Every species of sentient creature physically chastises its young to teach them what is and is not acceptable or safe behaviour, but not to do them harm. This is clearly observable in nature from your domestic cat with her kittens to the great apes and dolphins and whales in the wild. Why should human offspring be regarded a different? I understand that the lawless among us will abuse their children regardless of what the law says, so why don't the anti-smacking campaigners? No wonder crime is ever-rising, as kids with no fear of punishment are feral. Sow the wind and reap the whirlwind if we let these misguided do-gooders overturn millennia of kind and loving child-rearing practice.- Denise, Caerphilly, UK

Will ALL parents be consulted or only those that concur with the government and so called "professionals"?- Dab, Cambs England

Oh dear, something else that this joke of a government simply MUST ruin.Is there nothing they won't break in their non-stop arrogance?- Dino Fancellu, Epsom, Surrey

As a result of this softly softly approach to childrearing, children are now becoming badly behaved little brats who can do no wrong. End this big brother government now!- Isabel, Buckinghamshire

Children already believe they are untouchable and that is why we have feral gangs of them running around creating havoc. By removing the only sanction a parent has to chastise a child it can only get worse.- Lickyalips, Richmond, Surrey

The Nanny State has already told us that we can't teach children right from wrong - the complete takeover of our offspring isn't very far away now. God help the country.- Olderbird, Northants

. . . Spare the rod and spoil the child was never more true than now. Just wander through any shopping centre to see the results of undiciplined child rearing. No-one advocates the beating of children, but a certain amount of physical discipline can do nothing but good. Just look at the state of discipline in our schools since the little darlings were exempt from caning.- Kenneth, London

Just ignore anything Nu Labour and the EU comes out with. Both organisations are discredited and will soon be replaced.- Andrew Murray, London, UK

Looks like many more good parents are to become law-breakers. The PC Brigade must be outed and banned.- Exessayer, Marbella Spain

. . . So a majority of people are against the ban. That means it will become law.- Donald Merritt, Hertfordshire England


billm99uk said...

Say what you will about the British Labour Party but they're not flat out stupid - and they're not going to pick up such an obvious vote loser. Criminalise a bunch of ordinary (voting) parents? No way! You can almost see the news stories now...

scott said...

I am sure that you are correct Bill. There is a reason Labour has been in power for over ten years now.

This story stuck me though because it seems precisely along the same line of thought that does not allow law abiding citizens to use even non-lethal means of protecting themselves. I had a British friend who told me sometime ago about how frightened she was walking her dog in a field one day when she found herself seemingly being stalked by a very dodgy looking charchter. It was in an area where rapes and murders had happened in the not too distant past. I asked her whether she had pepper spray or anything like that. Pepper spray is non-lethal and, because it works on the autonomous neverous system, it can incapacitate any attacker, even one on drugs, long enough to allow one to escape. I was amazed to find out that Britain has outlawed just about every means of self defense for law abiding citizens, including pepper spray. My friend had been issued a whistle by the local police.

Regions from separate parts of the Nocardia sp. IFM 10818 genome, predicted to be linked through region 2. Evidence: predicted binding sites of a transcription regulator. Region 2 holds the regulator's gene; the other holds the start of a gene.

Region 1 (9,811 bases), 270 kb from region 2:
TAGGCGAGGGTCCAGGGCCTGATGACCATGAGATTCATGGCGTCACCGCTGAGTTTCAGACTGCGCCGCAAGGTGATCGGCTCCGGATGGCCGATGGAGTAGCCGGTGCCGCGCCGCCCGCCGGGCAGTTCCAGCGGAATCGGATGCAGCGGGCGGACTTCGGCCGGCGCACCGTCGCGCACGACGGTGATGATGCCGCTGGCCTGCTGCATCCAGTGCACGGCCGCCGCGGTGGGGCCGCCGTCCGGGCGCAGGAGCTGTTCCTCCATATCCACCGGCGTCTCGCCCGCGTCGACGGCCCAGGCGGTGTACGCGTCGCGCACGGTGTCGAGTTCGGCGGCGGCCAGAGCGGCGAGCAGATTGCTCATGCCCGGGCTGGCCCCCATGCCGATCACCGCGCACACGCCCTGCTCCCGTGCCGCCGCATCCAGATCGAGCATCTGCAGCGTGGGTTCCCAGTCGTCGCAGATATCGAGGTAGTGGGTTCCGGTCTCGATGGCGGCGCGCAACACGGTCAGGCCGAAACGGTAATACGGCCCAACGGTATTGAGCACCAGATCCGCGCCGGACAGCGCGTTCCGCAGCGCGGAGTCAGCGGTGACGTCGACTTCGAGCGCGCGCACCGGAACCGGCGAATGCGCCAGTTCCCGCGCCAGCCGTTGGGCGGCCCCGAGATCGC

That to me is a nanny state gone wild. As to swatting kids, it sounds like they have already gone a long way to criminalizing law abiding parents. Any swat except the lightest of touches is going to leave a red mark. If I understand the law, that currently subjects the parent to criminal charges.

Perhaps I am overly critical of the UK government in this case. In which case, I do appreciate you keeping me honest.

billm99uk said...

Dee-pends where you're talking about. In the public sphere (schools etc.) smacking has been effectively banned, as the special interest groups have wanted for years now. And teaching has certainly become a much harder job as a result. In private people still don't consider it the government's business, and those cases that have got anywhere near a court have just got laughed out of there. Don't you remember that line about "An Englishman's home is his castle" ;)

As far as privately held weapons go, that's a combination of history and geography. Geography because it's a small country and you're simply never as physically far away from the authorities as you can be in America, so there has never been the same need for self-reliance. History in the sense that we didn't have a revolution based on privately held weaponry, so have never had the err, "romantic" (for want of a better word) attachment America has to the gun. Thus any decisions on whether arms should be legalised tend to come down to the purely pragmatic - will it cut crime or not? We've generally got by with pitchforks and torches (and more recently scaffolding poles and masonry) when we wanted to have a revolt, and nobody gets killed that way. So when the government banned most firearms after the Hungerford and Dunblane spree killings there wasn't a public outcry against it. The major objection, I remember, was from private gun clubs who pointed out that we'd end up losing our rather good record at Olympic shooting events(!). Of course the government did initially manage to mess up the process by failing to ban replica guns sold by hobby shops as well, so any criminal with access to power tools could drill out the bore of a replica and make his own. But basically people see public safety as something the state should be providing - more "bobbies on the beat" and so on.